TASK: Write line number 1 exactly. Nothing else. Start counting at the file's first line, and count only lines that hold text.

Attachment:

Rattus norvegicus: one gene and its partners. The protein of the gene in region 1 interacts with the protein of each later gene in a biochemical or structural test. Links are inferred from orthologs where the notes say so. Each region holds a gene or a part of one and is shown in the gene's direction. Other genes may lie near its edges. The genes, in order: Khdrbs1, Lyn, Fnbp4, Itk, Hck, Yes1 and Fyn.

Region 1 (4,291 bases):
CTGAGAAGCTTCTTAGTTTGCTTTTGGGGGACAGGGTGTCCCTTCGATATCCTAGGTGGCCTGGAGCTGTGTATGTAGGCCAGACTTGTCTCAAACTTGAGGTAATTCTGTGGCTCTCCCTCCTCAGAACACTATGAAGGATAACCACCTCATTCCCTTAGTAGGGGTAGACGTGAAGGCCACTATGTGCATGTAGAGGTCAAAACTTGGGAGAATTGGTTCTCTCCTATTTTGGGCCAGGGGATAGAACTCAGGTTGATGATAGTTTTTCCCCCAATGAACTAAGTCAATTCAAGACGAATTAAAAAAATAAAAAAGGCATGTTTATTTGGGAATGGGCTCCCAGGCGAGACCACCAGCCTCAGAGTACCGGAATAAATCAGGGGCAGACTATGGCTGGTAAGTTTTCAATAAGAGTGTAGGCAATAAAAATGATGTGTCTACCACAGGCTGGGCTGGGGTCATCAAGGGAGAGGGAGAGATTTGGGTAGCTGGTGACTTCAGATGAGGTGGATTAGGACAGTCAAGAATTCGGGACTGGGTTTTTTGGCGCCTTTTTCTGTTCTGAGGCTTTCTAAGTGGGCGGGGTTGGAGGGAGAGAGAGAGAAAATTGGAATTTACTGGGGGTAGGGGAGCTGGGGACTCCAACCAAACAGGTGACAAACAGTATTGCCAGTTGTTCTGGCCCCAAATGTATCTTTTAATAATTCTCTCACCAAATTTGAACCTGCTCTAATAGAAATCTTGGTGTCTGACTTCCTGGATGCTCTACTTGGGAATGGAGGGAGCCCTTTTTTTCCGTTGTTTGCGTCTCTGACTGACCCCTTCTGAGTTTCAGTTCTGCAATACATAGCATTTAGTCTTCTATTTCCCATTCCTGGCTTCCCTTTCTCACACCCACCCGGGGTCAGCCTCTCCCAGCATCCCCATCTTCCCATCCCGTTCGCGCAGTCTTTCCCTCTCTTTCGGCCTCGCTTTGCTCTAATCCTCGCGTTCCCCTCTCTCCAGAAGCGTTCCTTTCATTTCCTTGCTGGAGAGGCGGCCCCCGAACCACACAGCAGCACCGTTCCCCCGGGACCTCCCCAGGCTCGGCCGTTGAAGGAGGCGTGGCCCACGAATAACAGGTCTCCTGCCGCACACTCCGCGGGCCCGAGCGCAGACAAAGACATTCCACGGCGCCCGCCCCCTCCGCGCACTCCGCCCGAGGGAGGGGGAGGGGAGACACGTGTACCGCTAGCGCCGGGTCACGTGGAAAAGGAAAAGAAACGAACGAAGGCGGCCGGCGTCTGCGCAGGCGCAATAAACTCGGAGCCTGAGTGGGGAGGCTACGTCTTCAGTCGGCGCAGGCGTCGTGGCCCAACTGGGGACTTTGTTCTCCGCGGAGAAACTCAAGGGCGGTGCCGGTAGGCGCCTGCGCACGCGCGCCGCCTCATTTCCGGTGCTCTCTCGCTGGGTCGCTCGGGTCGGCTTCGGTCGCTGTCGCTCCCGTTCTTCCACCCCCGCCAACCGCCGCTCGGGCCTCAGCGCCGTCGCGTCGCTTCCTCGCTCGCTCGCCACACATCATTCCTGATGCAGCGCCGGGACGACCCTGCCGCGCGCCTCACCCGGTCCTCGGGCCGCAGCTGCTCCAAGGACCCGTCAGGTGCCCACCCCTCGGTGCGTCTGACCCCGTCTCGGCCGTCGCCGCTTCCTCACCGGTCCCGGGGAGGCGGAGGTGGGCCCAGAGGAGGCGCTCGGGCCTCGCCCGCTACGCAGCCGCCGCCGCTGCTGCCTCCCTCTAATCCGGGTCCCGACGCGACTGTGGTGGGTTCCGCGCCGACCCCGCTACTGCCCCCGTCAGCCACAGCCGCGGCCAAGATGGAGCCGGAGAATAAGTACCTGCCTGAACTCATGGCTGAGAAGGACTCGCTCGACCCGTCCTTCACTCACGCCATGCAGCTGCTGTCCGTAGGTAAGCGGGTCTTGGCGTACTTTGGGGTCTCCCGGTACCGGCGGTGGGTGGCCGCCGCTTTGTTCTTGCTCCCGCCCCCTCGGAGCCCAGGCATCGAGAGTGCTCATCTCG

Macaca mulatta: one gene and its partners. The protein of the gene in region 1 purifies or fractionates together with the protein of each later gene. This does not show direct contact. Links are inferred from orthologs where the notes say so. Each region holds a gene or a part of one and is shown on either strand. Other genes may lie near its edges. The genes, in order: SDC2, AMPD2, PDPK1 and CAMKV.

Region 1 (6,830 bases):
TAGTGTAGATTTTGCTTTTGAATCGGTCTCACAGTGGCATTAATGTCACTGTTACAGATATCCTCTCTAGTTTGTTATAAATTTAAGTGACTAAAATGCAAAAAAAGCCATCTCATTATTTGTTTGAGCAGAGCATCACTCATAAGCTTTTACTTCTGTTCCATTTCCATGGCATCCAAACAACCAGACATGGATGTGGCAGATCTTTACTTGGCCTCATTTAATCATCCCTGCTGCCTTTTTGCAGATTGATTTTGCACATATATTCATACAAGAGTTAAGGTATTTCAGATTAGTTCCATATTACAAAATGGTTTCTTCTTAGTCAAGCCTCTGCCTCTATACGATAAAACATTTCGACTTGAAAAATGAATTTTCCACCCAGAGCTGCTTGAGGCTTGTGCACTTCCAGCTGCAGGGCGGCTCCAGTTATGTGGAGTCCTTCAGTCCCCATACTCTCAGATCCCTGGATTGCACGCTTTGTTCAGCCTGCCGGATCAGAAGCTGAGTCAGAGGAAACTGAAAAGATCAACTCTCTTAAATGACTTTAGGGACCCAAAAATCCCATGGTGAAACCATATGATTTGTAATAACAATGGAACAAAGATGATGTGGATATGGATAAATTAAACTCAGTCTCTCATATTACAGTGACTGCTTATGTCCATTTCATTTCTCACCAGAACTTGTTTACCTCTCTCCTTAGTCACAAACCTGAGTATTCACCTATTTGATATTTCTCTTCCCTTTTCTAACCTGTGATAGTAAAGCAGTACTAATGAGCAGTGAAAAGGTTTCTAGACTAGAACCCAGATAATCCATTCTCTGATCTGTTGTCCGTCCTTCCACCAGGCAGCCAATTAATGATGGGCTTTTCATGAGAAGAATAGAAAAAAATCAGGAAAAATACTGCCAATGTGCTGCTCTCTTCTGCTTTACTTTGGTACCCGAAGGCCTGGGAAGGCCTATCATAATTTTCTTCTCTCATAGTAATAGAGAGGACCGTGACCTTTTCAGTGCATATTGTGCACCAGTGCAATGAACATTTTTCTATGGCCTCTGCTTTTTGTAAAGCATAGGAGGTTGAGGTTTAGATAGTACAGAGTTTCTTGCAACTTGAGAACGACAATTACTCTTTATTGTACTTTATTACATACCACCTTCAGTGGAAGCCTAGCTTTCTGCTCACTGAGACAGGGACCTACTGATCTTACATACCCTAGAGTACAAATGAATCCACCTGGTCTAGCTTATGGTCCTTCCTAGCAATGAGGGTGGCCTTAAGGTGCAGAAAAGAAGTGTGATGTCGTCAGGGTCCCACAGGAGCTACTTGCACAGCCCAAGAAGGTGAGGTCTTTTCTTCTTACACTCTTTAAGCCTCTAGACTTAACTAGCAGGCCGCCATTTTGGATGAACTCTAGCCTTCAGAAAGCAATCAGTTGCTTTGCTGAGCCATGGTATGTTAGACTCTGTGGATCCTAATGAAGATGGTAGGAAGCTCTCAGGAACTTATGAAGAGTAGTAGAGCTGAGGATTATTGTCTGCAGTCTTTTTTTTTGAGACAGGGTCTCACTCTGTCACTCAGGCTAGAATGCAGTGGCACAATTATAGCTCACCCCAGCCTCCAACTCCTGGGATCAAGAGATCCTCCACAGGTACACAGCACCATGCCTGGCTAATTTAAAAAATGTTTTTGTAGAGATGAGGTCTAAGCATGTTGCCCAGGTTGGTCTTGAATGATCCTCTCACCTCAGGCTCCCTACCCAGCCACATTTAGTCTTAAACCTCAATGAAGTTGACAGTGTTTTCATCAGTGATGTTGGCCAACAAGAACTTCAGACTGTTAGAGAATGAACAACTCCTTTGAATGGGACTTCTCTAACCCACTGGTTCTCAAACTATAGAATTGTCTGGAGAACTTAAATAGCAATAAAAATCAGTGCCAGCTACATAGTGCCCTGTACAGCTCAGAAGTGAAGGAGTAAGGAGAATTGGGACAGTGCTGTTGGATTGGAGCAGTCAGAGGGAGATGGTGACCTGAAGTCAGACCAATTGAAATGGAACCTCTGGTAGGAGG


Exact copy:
Rattus norvegicus: one gene and its partners. The protein of the gene in region 1 interacts with the protein of each later gene in a biochemical or structural test. Links are inferred from orthologs where the notes say so. Each region holds a gene or a part of one and is shown in the gene's direction. Other genes may lie near its edges. The genes, in order: Khdrbs1, Lyn, Fnbp4, Itk, Hck, Yes1 and Fyn.